Thursday, January 18, 2018
You have been with us for one month now, and while your Baba is reading a comic and you are taking a nap, I thought I would write down some words. They may be quickly dashed out, as I never know when exactly your squawks will lead me back to you; my boobs back to you. It's so nice to get a break to do something just for me.
( Simultaneously, I miss your face and smell and wonder when you will wake up.)
You might be wondering why the nickname. Why doesn't Mama ever refer to me as Kai? Well, for one thing, I generally very rarely call the people close to me by their real names. For instance, the day you hear me call your Dad by 'Bryan' to his face, is the day that he has done something that has me very mad. Your auntie is called Sister, your auntie Maggie is Marge. You get the drill.
So. You are Birdie. You and your squawks and cheeps and downright SCREECHES.
Baby, you have changed so much in this month that I'm not sure what even to say. When we brought you home, you were this small tiny human -- Baba could pick you up off the change table with one arm. You looked kind of like an alien; dark eyes without hardly any of the whites showing. Furrowed brows and so many frowns, that your neurotic Mama googled it to make sure nothing was wrong. Long piano fingers. Your hands and feet would often turn purple, as your circulation was still finding its way.
We held our breath so often these last 30 days. Is he alive? Is he still breathing? More than once, I would hold my finger to your nose to make sure I could feel a puff of air. Bringing you home that first day after the hospital was maybe the scariest night of my life: we foolishly tried to will ourselves to stay awake into the wee hours of the morning, terrified that if we both fell asleep, the very earth would swallow you whole and take you away from us.
We had just met you, you see. We didn't know if we would lose you. We had never been the stewards of anything so small, so precious, so beautiful before.
I can report that we are gaining confidence, as each night successfully yields its way to dawn: another day of triumph, another day where we did not wreck you. (You think I am being dramatic, in my use of words, child? One day, you may find yourself with 7lbs of flesh that depends on you too, and then we'll talk.)
Your first bath, sucked. You hated it SO much. You cried, and cried, and cried. Surely, we were torturing you. Dad thought this was an omen that you might hate the water as you got older (like your mother), and secretly was nervous that you might not share in his love of ocean and sea. Curse your DNA, Mama. I rolled my eyes.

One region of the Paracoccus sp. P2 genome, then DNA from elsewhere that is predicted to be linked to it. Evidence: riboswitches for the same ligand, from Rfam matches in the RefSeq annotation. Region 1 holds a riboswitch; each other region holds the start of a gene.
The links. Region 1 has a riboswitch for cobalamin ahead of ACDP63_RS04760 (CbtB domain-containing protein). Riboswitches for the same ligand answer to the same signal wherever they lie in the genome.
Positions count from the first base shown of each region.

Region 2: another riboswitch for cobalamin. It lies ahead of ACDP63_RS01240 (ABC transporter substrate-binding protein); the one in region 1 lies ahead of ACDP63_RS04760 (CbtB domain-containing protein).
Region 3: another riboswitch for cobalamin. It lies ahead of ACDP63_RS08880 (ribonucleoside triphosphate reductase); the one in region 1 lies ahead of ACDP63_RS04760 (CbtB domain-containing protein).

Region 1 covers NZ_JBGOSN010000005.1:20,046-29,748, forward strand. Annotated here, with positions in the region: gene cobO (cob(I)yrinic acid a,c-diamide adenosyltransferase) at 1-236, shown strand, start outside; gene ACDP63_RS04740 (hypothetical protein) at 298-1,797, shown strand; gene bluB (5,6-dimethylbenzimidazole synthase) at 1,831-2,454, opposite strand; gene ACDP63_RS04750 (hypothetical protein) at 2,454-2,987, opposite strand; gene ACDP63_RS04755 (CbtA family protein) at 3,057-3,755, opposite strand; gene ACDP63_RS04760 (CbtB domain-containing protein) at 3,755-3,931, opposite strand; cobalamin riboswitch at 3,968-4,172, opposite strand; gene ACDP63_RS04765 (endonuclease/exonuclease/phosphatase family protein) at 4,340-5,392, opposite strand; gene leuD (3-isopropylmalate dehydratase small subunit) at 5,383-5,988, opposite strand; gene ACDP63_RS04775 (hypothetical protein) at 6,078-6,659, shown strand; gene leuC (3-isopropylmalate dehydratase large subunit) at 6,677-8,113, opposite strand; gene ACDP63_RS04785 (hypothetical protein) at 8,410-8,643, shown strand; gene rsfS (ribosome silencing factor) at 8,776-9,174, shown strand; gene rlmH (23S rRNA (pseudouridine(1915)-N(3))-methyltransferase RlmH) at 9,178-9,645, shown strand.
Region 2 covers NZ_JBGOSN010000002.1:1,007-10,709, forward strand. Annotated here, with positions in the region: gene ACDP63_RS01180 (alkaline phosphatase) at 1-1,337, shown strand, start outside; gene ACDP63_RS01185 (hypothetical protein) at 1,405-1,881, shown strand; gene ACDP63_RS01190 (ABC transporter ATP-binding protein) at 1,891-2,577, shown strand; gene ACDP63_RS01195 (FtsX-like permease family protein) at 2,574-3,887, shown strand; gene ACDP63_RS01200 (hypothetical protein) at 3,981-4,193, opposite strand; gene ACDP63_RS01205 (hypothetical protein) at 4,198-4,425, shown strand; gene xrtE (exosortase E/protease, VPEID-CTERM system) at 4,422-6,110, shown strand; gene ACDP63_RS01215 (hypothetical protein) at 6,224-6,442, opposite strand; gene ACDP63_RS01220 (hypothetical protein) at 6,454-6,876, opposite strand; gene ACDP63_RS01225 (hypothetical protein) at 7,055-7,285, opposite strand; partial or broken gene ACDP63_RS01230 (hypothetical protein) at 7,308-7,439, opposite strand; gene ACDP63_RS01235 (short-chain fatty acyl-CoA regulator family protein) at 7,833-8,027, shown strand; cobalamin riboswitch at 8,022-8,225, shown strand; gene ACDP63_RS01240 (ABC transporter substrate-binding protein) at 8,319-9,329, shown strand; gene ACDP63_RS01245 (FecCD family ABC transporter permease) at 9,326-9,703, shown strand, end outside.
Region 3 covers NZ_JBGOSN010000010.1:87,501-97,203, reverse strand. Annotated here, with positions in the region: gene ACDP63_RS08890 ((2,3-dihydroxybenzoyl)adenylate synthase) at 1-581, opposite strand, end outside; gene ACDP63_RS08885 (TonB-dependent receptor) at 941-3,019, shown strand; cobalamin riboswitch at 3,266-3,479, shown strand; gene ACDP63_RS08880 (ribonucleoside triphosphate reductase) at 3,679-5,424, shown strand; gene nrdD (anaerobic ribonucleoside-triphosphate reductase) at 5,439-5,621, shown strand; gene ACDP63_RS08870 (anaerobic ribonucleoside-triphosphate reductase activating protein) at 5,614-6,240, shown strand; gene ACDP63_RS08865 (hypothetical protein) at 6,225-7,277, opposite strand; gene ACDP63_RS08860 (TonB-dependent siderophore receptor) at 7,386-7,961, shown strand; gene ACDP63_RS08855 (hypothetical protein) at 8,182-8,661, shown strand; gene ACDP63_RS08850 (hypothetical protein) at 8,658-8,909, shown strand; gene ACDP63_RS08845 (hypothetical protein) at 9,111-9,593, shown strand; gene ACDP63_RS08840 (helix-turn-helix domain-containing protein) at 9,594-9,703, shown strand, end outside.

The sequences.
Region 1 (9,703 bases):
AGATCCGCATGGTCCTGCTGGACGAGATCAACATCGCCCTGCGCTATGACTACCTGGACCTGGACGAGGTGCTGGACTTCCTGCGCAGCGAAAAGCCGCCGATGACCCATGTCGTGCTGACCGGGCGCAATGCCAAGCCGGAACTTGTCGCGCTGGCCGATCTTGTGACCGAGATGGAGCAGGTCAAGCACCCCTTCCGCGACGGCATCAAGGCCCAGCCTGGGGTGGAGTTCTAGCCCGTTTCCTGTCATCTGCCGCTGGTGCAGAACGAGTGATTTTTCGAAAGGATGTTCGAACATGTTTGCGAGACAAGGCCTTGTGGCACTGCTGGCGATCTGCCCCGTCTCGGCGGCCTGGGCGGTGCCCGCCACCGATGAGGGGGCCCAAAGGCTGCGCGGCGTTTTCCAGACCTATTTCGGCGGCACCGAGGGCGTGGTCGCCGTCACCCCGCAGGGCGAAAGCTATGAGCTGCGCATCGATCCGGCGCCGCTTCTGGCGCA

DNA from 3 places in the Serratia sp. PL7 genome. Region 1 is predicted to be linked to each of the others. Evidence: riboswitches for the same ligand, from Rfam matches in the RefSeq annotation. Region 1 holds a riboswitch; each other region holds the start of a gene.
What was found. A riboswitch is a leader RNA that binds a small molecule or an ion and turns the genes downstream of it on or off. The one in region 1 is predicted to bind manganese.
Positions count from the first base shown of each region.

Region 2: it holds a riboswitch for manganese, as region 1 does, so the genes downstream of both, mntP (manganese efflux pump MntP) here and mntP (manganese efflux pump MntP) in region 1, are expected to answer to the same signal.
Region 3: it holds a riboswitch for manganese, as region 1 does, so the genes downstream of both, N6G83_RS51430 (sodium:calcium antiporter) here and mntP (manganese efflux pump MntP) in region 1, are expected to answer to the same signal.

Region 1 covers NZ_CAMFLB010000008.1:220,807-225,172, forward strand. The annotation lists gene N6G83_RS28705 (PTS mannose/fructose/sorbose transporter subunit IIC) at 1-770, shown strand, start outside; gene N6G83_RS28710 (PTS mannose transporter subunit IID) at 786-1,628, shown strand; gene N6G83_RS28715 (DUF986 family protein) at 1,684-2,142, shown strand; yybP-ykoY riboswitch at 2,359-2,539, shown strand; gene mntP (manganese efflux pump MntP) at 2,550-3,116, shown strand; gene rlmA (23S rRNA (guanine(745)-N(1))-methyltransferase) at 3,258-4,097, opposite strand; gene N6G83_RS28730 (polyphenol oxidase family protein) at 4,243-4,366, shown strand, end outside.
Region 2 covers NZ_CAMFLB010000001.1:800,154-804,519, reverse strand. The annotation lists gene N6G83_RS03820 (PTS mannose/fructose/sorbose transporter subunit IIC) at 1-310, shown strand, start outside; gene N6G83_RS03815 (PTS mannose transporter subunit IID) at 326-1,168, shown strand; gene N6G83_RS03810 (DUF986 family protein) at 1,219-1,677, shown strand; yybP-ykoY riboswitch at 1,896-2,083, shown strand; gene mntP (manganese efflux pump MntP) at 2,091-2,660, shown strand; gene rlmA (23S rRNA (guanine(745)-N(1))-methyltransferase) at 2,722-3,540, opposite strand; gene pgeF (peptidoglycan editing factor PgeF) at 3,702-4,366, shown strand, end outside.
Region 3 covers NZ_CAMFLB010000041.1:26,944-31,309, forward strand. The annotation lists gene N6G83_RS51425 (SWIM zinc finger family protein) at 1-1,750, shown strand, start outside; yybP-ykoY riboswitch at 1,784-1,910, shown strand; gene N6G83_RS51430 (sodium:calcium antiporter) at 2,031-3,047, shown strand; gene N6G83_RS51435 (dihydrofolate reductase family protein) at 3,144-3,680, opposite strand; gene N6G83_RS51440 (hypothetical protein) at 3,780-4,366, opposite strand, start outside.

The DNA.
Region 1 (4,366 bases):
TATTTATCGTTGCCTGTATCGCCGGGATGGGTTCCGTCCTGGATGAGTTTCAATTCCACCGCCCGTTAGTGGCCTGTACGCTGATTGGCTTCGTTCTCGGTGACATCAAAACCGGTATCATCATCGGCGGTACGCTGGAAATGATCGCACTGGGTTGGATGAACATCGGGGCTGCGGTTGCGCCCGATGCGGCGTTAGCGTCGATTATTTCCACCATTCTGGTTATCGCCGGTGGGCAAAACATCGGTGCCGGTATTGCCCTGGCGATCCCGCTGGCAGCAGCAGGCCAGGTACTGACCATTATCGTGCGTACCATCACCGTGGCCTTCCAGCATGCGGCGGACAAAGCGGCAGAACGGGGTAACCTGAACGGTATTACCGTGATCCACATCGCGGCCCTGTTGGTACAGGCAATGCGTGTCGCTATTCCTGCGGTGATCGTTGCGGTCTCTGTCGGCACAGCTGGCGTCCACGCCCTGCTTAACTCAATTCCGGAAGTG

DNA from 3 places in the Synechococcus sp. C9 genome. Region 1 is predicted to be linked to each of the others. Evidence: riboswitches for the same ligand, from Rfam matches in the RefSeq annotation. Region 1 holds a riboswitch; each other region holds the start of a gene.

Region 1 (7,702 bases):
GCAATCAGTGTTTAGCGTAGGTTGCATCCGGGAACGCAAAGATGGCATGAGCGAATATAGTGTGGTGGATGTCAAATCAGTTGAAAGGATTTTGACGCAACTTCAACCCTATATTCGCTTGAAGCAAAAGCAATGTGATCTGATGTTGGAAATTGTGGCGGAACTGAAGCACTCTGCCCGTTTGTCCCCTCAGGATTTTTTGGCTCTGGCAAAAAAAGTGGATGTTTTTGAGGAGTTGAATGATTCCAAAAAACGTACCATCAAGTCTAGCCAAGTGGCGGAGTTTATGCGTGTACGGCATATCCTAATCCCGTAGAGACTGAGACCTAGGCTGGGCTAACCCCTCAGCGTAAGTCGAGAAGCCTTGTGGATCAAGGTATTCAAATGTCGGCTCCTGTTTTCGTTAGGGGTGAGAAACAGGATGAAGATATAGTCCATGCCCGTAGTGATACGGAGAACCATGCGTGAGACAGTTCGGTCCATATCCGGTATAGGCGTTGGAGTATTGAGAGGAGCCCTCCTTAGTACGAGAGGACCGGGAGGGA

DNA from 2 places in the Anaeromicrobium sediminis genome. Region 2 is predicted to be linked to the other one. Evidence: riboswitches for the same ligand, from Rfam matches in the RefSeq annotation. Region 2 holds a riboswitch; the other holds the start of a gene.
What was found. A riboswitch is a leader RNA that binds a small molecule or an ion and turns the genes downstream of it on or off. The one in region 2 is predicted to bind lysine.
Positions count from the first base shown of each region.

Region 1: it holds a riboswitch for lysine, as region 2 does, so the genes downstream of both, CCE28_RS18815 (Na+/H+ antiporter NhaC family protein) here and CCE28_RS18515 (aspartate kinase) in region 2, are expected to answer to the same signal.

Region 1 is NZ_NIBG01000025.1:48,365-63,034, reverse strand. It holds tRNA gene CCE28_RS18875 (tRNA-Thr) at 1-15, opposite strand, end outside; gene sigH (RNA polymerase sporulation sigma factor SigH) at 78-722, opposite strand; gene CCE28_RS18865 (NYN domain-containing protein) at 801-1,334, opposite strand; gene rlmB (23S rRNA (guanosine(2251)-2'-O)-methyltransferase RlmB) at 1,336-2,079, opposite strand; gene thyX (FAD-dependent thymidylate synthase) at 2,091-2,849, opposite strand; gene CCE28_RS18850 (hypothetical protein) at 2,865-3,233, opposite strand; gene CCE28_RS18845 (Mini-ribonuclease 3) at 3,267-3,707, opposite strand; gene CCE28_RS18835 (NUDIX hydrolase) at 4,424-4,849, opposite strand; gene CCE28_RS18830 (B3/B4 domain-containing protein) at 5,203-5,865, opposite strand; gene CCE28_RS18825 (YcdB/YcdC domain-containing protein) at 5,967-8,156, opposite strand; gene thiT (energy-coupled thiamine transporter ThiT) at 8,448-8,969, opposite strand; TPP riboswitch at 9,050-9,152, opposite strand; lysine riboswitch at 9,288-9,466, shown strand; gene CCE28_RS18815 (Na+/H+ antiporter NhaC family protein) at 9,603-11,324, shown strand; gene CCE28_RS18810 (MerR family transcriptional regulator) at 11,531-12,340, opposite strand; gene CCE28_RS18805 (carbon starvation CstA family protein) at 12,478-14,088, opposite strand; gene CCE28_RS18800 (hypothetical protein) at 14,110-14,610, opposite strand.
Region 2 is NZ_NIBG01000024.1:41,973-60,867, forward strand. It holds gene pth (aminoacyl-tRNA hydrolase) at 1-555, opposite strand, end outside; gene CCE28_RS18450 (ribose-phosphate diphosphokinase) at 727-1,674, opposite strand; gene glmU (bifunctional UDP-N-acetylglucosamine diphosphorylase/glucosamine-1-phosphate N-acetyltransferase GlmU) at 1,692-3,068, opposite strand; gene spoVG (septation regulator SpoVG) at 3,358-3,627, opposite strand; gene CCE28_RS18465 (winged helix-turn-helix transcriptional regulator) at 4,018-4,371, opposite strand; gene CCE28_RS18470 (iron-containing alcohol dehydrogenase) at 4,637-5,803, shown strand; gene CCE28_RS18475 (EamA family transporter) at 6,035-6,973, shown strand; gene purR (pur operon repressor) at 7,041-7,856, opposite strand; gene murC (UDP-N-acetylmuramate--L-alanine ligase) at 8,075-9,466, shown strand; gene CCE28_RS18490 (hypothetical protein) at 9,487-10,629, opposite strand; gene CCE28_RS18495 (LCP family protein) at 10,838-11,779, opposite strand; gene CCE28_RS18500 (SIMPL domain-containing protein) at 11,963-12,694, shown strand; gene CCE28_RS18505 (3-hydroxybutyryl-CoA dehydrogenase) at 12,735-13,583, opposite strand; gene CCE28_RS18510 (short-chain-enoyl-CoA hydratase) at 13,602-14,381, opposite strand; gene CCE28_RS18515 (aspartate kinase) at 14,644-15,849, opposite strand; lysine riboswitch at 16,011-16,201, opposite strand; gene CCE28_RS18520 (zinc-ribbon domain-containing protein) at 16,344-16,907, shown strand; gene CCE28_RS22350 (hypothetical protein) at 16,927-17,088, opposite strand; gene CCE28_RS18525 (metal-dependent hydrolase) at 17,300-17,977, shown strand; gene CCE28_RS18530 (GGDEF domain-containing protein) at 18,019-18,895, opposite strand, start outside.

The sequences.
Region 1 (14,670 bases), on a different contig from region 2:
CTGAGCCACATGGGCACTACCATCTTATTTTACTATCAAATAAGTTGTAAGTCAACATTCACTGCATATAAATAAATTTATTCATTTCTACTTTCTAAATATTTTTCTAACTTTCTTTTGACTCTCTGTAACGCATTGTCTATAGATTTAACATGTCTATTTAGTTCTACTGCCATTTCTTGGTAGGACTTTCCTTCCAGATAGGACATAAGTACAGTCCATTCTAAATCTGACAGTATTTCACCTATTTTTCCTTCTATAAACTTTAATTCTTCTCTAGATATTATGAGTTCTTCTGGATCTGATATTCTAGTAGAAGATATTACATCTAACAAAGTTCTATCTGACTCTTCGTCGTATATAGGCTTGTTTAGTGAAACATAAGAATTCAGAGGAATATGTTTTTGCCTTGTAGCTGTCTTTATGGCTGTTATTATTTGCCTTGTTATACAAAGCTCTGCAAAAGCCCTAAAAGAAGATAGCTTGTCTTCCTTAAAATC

A few weeks in, he tried again. Guess what? You love it. When the temperature of the water isn't tepid, and no shampoo gets in your eyes, and you've got your loving dad washing your cute bum, what's not to love?
I'm trying to think of the mundane facts that I will forget by next month, because of my extreme sleep deprivation and the fact that every day something new changes about you.
A tally so far:
- Your eyes are gunmetal grey
- Your hair is dark brown
- You are longer than you are wide. Who do you belong to, Big Bird?
- You love your soother, boobs, sleeping on your Dad's chest, being swaddled, being sung to / music
- You hate the inbetween of waking up and not having a boob in your mouth, being cold, wet wipes in your bum crack when you are hungry. Basically, when you are boobless.
- You tolerate: tummy time, when Baba is wearing you in the Ergo and crumbs fall onto your head because he is eating, and when Mama is on a mission to pick your nose.
- Mama's favourite part of you: lips. Perfect ears.
- Baba's favourite part of you: lips. Chubby arms.
Near the end of the month, you started to coo and oh BOY is that the sweetest sound? I didn't even know what a coo was before you, as a single, childless ladyperson. I googled it too, when the nurse told us that we could expect to hear that soon. The baby in the video was making such cute sounds, but trust me, it is even better when it comes out of the mouth of you.
Recently, you started smiling and chuckling in your sleep. The next few days, you smiled at ME, your FATHER, your POPO and your GONG GONG.